Land-use conversion and changing soil carbon stocks in China's ‘Grain-for-Green’ Program: a synthesis

Authors

  • Lei Deng,

    1. State Key Laboratory of Soil Erosion and Dryland Farming on the Loess Plateau, Northwest A&F University, Yangling, Shaanxi, China
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  • Guo-bin Liu,

    1. State Key Laboratory of Soil Erosion and Dryland Farming on the Loess Plateau, Northwest A&F University, Yangling, Shaanxi, China
    2. Institute of Soil and Water Conservation, Chinese Academy of Sciences and Ministry of Water Resources, Yangling, Shaanxi, China
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  • Zhou-ping Shangguan

    Corresponding author
    1. State Key Laboratory of Soil Erosion and Dryland Farming on the Loess Plateau, Northwest A&F University, Yangling, Shaanxi, China
    2. Institute of Soil and Water Conservation, Chinese Academy of Sciences and Ministry of Water Resources, Yangling, Shaanxi, China
    • Correspondence: Zhou-ping Shangguan, tel. 086 29 87019107, fax 086 29 87012210, e-mail: shangguan@ms.iswc.ac.cn

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Abstract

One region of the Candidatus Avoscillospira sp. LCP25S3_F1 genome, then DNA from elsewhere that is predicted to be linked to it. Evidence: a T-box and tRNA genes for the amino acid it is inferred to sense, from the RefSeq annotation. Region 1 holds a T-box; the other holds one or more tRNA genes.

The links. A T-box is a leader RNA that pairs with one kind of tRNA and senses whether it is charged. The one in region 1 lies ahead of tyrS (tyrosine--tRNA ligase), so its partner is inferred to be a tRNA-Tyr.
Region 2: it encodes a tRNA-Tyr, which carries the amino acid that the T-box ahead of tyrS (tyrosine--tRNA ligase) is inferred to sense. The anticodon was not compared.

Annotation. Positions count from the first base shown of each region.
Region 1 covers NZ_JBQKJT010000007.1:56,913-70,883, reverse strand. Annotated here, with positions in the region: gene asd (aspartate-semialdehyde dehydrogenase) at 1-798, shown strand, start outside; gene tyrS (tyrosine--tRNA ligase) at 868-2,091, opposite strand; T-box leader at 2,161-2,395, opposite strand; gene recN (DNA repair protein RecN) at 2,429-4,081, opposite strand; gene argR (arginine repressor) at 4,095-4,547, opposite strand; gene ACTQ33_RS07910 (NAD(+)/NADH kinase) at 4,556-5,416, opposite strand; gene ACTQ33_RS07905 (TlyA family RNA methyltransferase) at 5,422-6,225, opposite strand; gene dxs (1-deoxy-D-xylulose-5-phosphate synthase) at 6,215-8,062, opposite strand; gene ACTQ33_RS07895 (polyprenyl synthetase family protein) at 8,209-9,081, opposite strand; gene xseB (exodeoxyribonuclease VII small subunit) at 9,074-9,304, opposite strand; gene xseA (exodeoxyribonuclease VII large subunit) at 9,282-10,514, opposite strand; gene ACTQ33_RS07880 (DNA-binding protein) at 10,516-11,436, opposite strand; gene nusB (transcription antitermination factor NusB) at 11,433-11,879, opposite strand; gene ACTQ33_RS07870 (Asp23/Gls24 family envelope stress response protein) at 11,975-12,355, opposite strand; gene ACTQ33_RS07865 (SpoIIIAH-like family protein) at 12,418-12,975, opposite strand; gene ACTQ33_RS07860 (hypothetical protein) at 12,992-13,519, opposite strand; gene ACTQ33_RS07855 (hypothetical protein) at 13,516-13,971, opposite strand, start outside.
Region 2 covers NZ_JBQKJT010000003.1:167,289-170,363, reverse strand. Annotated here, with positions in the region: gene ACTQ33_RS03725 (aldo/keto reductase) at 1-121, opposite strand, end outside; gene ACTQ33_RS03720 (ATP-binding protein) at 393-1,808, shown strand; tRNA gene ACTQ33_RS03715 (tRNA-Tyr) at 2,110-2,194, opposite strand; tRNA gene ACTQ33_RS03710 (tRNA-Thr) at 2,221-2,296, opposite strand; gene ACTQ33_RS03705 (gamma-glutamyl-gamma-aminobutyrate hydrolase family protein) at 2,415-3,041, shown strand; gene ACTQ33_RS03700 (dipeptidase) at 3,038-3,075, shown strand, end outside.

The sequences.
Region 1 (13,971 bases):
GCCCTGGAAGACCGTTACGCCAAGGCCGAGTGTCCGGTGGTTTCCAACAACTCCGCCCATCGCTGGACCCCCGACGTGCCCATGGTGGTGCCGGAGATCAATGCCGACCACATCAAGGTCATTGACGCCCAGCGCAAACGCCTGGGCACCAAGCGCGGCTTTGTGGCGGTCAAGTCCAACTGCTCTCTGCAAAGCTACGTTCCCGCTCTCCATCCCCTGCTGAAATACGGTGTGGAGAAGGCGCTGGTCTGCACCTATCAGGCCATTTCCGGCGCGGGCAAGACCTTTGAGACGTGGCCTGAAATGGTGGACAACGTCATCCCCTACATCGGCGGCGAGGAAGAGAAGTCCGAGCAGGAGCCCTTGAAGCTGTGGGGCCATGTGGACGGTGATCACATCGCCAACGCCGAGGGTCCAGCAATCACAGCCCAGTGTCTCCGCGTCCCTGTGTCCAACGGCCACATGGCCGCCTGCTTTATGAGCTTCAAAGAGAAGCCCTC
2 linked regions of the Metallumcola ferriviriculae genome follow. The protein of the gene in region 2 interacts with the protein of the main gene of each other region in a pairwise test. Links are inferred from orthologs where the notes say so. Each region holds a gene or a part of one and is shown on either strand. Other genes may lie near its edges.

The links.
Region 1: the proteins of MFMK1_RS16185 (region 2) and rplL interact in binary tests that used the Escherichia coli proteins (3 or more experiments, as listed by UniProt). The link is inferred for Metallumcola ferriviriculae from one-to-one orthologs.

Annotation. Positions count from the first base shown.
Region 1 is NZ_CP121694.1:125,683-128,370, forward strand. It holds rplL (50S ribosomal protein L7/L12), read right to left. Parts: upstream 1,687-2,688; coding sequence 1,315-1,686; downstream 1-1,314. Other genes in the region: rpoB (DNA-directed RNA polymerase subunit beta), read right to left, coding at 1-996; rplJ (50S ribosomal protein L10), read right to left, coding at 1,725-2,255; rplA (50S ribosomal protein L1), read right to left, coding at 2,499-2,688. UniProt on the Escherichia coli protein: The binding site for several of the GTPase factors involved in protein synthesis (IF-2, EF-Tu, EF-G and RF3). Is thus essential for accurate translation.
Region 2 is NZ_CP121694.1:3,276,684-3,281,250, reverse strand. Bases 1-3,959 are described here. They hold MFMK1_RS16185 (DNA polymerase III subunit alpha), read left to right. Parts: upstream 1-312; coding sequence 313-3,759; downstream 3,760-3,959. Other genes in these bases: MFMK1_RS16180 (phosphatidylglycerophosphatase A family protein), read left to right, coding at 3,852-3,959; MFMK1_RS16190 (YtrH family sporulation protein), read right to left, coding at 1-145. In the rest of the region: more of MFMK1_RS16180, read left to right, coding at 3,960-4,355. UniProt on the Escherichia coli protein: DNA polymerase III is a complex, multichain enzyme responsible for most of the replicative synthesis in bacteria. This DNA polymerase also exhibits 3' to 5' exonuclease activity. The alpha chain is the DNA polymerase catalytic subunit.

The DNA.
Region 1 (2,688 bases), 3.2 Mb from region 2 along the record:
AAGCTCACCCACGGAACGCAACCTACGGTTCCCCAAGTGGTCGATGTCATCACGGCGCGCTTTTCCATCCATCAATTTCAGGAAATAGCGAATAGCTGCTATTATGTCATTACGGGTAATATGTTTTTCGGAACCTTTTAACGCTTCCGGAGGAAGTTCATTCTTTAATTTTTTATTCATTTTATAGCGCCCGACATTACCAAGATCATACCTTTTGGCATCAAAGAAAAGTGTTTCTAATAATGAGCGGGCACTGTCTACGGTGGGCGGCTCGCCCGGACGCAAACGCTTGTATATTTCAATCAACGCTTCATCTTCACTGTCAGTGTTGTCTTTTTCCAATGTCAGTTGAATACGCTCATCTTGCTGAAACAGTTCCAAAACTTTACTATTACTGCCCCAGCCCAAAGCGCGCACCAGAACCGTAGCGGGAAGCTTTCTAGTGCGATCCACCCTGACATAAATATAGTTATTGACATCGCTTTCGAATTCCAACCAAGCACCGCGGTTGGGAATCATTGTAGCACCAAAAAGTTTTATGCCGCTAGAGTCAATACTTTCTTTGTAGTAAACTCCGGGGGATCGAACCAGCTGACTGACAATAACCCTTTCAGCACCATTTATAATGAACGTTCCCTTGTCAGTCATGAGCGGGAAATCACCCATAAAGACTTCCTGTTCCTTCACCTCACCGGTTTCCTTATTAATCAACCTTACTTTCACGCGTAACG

The establishment of either forest or grassland on degraded cropland has been proposed as an effective method for climate change mitigation because these land use types can increase soil carbon (C) stocks. This paper synthesized 135 recent publications (844 observations at 181 sites) focused on the conversion from cropland to grassland, shrubland or forest in China, better known as the ‘Grain-for-Green’ Program to determine which factors were driving changes to soil organic carbon (SOC). The results strongly indicate a positive impact of cropland conversion on soil C stocks. The temporal pattern for soil C stock changes in the 0–100 cm soil layer showed an initial decrease in soil C during the early stage (<5 years), and then an increase to net C gains (>5 years) coincident with vegetation restoration. The rates of soil C change were higher in the surface profile (0–20 cm) than in deeper soil (20–100 cm). Cropland converted to forest (arbor) had the additional benefit of a slower but more persistent C sequestration capacity than shrubland or grassland. Tree species played a significant role in determining the rate of change in soil C stocks (conifer < broadleaf, evergreen < deciduous forests). Restoration age was the main factor, not temperature and precipitation, affecting soil C stock change after cropland conversion with higher initial soil C stock sites having a negative effect on soil C accumulation. Soil C sequestration significantly increased with restoration age over the long-term, and therefore, the large scale of land-use change under the ‘Grain-for-Green’ Program will significantly increase China's C stocks.

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